Singer Mickey Thomas has a couple of notable pop culture memories on his extensive resume: during the 1970s, he sang with the Elvin Bishop Band, and it's his voice that you hear on their monster 1975 hit "Fooled Around and Fell In Love," a song that has lived on through its use in TV shows and movie soundtracks. Thomas was also the frontman for 1980s-era hitmakers Jefferson Starship (later just 'Starship'), the band enjoying a long run as AOR stadium rockers with chart-topping songs like "Jane" and "We Built This City."
Those cultural touchstones aside, Thomas has forged a lengthy career that has spanned five decades and seen him bring his unique voice to rock, soul, blues, and gospel music through the years. Thus, it seemed only natural that, when guitarist and producer Tim Tucker asked him to sing some songs with his Bluesmasters band, Thomas would jump in with both feet. The collaboration resulted in The Bluesmasters featuring Mickey Thomas, the album representing a return to the blues, soul, and R&B music that Thomas grew up with in Georgia.
Joining the Bluesmasters
How did Thomas get involved with the Bluesmasters? "I was introduced to the project by Tim Tucker," he says, "who produced the record and is the mastermind behind the Bluesmasters. The project was evolving, going through some changes, and he invited me in to sing on a couple of songs. I did that, and it went really well, so he said 'how about a couple more,' so we just started blazing through tunes. The first batch, I sang maybe six or seven songs, and we did that periodically in maybe three recording sessions spread out over six or nine months. The ones that I captured the vocal really quickly, in one or two takes, are the ones that made the record."
As they got deeper into the project, Thomas ended up getting involved in the album's song selection. "A lot of the songs had been recorded before I became involved," he remembers, "but as we got into it, Tim and I would talk about certain blues tunes, and we recorded some of the ones that I'd suggested." What were some of the songs that Thomas wanted to record with the band? "'Rock Me Baby' is a song that I've been singing since the late 1960s, early-70s, with bar bands I was in, so it was close to my heart. We decided on re-recording 'Fooled Around and Fell In Love' in a slightly bluesier take, with the harp in it...'Over Yonder Wall' is one of my favorites, it has a little more of a gospel edge to it, that's what attracted me to that one."
Raised On Rhythm & Blues
Thomas' roots are in the music of the South. "I grew up in South Georgia in the 1960s, so I was exposed to a lot of great rhythm & blues music, soul music we called it," says Thomas. "I was greatly influenced by Otis [Redding], Sam & Dave, Wilson Pickett, and Aretha Franklin...so it was rhythm & blues music, and sometimes it's hard to separate the rhythm from the blues, so I think that R&B music basically is blues music."
For an artist as strongly associated with rock music as Thomas, his career began in an entirely different direction. "I had the great fortune of meeting this gospel singer named Gideon Daniels in the early-70s," he says, "and I spent a year singing with Gideon and his band. Gideon really taught me how to sing, and showed me that the origins of a lot of the great soul singers of that time were in gospel music, most of them had grown up singing in the church. That helped me form my own vocal styling at that point in time, trying to emulate Gideon. That led me to the Elvin Bishop Band, where I was really exposed to the blues."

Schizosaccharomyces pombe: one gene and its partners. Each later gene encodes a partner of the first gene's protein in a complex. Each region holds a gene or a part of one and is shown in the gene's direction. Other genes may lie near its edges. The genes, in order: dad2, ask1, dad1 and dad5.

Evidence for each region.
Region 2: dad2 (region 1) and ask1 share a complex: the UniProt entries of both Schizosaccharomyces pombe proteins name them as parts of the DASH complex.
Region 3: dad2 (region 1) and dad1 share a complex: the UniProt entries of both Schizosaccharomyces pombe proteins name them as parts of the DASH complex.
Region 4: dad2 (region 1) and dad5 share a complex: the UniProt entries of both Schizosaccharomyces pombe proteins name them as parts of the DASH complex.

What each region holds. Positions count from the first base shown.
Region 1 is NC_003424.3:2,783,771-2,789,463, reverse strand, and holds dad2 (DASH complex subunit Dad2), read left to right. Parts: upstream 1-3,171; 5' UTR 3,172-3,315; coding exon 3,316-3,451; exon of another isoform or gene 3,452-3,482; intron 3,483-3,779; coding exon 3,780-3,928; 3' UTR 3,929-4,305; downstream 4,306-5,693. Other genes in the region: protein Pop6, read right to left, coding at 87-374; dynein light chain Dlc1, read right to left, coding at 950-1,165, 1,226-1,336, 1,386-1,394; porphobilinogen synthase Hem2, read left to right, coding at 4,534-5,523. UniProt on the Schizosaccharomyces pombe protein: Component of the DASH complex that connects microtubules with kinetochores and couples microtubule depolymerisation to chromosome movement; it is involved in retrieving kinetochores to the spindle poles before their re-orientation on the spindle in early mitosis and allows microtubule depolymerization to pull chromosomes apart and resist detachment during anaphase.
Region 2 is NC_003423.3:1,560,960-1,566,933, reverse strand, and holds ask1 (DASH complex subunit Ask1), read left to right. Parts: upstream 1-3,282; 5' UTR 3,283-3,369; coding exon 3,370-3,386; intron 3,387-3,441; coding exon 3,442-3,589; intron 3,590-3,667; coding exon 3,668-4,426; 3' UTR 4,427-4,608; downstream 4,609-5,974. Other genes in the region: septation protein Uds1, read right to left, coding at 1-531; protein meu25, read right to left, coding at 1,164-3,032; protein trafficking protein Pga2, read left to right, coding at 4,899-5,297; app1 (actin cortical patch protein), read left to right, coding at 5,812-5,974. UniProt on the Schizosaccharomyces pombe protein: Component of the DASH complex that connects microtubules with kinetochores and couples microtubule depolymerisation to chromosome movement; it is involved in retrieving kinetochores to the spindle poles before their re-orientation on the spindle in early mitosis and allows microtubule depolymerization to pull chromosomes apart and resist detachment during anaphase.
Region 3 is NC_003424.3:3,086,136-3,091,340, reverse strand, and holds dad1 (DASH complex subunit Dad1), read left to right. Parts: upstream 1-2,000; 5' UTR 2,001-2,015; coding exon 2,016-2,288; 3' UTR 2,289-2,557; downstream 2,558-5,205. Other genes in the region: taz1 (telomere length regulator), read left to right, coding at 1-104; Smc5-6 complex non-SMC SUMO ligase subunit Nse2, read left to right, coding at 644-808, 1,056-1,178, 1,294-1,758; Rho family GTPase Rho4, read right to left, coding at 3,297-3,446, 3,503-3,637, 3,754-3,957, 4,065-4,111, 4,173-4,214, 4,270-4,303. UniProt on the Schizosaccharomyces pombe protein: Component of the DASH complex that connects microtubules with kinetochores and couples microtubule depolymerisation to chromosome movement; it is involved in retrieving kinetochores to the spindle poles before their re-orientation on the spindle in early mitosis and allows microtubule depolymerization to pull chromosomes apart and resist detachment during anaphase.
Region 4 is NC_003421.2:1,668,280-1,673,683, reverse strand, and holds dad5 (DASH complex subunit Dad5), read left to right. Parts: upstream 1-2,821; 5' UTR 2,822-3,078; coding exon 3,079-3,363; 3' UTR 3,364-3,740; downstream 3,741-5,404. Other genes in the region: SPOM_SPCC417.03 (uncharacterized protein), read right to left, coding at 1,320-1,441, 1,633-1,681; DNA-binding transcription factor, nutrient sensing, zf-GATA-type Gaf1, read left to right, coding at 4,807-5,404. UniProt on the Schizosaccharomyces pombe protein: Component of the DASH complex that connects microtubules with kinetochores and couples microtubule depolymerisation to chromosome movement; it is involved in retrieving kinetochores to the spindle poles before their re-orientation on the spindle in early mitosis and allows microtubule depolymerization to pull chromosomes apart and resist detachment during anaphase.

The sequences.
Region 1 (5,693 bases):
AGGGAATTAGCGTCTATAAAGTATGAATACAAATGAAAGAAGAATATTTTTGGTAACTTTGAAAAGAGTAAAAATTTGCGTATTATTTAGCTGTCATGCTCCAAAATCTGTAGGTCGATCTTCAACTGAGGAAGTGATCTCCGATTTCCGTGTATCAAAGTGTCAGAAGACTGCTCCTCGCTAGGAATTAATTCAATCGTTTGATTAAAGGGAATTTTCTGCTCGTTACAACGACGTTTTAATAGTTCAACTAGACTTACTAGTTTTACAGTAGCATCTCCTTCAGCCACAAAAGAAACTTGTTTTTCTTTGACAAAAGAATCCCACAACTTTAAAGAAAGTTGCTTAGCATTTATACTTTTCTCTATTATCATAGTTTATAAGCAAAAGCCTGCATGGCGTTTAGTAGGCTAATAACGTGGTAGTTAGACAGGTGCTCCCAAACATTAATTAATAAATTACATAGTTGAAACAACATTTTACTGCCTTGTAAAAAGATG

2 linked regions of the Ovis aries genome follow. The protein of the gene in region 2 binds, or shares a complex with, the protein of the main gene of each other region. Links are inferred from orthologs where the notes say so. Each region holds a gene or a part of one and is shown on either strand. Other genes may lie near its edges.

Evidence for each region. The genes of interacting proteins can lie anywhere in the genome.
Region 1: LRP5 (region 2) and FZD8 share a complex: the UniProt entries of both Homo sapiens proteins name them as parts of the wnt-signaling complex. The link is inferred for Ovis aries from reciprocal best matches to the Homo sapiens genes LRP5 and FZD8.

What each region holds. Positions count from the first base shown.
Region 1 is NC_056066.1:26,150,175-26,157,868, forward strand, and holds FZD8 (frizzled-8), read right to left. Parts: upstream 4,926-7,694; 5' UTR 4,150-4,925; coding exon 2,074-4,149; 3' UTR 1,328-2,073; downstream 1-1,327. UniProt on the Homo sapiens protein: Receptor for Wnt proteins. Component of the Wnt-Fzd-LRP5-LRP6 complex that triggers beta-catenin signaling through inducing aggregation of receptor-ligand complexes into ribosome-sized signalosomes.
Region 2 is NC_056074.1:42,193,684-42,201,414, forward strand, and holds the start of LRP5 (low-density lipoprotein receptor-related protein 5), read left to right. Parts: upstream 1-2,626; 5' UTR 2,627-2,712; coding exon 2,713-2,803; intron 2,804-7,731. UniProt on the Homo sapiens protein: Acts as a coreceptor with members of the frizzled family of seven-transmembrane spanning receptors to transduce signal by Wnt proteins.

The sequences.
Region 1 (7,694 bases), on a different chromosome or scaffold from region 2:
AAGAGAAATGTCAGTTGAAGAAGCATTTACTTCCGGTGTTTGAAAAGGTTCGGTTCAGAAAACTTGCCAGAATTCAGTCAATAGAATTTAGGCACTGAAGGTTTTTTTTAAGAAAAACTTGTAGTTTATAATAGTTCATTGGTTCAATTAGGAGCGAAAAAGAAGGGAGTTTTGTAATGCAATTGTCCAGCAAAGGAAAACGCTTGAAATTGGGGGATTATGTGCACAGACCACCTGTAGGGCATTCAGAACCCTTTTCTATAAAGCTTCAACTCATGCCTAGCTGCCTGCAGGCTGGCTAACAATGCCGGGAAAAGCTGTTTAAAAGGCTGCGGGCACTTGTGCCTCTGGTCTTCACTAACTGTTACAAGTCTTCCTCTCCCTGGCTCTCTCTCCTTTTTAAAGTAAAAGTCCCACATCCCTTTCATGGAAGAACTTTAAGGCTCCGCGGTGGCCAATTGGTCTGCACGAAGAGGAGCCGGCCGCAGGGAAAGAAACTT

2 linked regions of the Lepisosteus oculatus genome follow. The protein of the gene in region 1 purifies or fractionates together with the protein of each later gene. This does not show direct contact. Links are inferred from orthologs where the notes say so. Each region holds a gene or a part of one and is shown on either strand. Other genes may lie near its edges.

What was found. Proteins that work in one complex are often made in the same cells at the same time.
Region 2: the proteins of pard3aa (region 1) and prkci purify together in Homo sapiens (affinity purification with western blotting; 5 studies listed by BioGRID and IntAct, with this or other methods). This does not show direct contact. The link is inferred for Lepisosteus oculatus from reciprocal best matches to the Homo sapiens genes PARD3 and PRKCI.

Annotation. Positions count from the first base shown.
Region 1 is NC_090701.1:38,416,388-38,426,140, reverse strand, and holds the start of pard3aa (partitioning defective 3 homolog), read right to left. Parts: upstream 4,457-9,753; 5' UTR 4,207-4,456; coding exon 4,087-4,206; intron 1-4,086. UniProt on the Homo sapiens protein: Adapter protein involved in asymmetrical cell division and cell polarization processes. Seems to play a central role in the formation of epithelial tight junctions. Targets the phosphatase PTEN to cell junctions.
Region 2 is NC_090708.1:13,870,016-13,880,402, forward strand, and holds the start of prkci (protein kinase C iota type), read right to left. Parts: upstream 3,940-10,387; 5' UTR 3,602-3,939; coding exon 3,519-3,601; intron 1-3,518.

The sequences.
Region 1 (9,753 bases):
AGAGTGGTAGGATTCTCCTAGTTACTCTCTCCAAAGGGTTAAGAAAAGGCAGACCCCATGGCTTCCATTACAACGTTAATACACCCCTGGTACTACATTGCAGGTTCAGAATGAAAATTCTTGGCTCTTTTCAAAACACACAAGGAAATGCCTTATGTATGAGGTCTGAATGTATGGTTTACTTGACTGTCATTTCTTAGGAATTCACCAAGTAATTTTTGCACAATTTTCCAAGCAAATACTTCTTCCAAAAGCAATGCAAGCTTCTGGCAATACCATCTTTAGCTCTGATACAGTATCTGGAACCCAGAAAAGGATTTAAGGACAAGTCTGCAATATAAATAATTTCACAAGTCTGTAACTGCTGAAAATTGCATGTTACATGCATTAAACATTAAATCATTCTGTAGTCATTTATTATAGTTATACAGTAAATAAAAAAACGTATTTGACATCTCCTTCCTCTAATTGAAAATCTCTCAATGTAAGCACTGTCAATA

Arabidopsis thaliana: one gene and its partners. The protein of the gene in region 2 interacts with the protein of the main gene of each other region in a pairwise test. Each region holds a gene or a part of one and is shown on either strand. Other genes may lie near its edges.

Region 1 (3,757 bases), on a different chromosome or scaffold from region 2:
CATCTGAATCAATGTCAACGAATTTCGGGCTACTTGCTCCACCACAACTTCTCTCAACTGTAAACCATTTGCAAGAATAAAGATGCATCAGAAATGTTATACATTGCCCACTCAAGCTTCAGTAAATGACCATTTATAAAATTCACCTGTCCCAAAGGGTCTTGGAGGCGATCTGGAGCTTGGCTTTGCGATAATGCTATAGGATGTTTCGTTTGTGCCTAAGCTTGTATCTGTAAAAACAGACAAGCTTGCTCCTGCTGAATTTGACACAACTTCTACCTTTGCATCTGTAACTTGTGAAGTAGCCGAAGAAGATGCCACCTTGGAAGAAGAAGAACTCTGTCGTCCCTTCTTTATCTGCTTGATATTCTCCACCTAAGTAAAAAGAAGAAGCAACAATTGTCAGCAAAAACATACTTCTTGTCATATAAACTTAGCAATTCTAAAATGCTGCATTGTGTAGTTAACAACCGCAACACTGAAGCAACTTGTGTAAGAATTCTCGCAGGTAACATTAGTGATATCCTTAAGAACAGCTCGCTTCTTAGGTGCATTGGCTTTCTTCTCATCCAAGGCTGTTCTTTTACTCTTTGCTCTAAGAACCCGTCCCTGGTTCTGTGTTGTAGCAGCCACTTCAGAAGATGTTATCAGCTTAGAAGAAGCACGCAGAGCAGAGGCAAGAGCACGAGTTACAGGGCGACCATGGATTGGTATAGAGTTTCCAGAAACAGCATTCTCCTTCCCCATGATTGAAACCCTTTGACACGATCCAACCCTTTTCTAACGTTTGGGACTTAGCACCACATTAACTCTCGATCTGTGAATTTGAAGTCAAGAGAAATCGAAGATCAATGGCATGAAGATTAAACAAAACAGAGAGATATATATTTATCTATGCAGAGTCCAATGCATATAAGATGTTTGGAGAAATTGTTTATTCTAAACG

The Elvin Bishop Band
Blues and roots-music fans will remember Thomas primarily for his association with guitarist Elvin Bishop. Thomas joined the band in time to record Bishop's 1975 album Struttin' My Stuff and hung around through the live 1978 album Raisin' Hell. "I got hooked up with Elvin through my relationship with Gideon," Thomas remembers, "he and Elvin were good friends, and Gideon would go down and jam with Elvin when he'd be playing the clubs in San Francisco. I would sit-in on some of these jam sessions, and sometimes we ended up going back and continuing to jam at Elvin's apartment until the wee hours of the morning. So I met Elvin through Gideon, and that gave me the opportunity, a couple of years later, to join the Elvin Bishop Band."
"Once I got in Elvin's band…Elvin musically explored all kinds of roots music, American music whether it was blues or gospel, soul music or country, all kinds of music, so it was a great learning experience," says Thomas. What is his best memory of singing with the Elvin Bishop Band? "Recording 'Fooled Around and Fell In Love,' which kind of spontaneously happened in the studio," he remembers. "We were making the first album that I was involved with, called Struttin' My Stuff. We were finishing up the album, we had recorded all the tracks, and the producer said 'we seem to be missing something to round out that album. Do you have anything else?' I suggested 'Fool Around and Fell In Love' because I had heard Elvin play it a couple of years earlier, back in his apartment. So it was a last minute thing, and the producer suggested that I sing it since I had suggested it, and we got it in one or two takes, really fast."
Fooled Around and Fell In Love
In the 35 years since its release, "Fooled Around and Fell In Love" has become ubiquitous on classic rock radio, appearing on dozens of compilation albums and movie soundtracks, and has been covered by rock and country artists alike. The song also proved to be Bishop's biggest hit, and it opened doors for the hard-working band. "We were on the road constantly," says Thomas of the era, "we got to do a lot of jamming and hanging out; we did a lot of shows with Lynyrd Skynyrd, the Marshall Tucker Band, Z.Z. Top, the Allman Brothers...I feel like I did my graduate work with the Elvin Bishop Band. It was an exciting time for music. We played everything from stadiums to bars."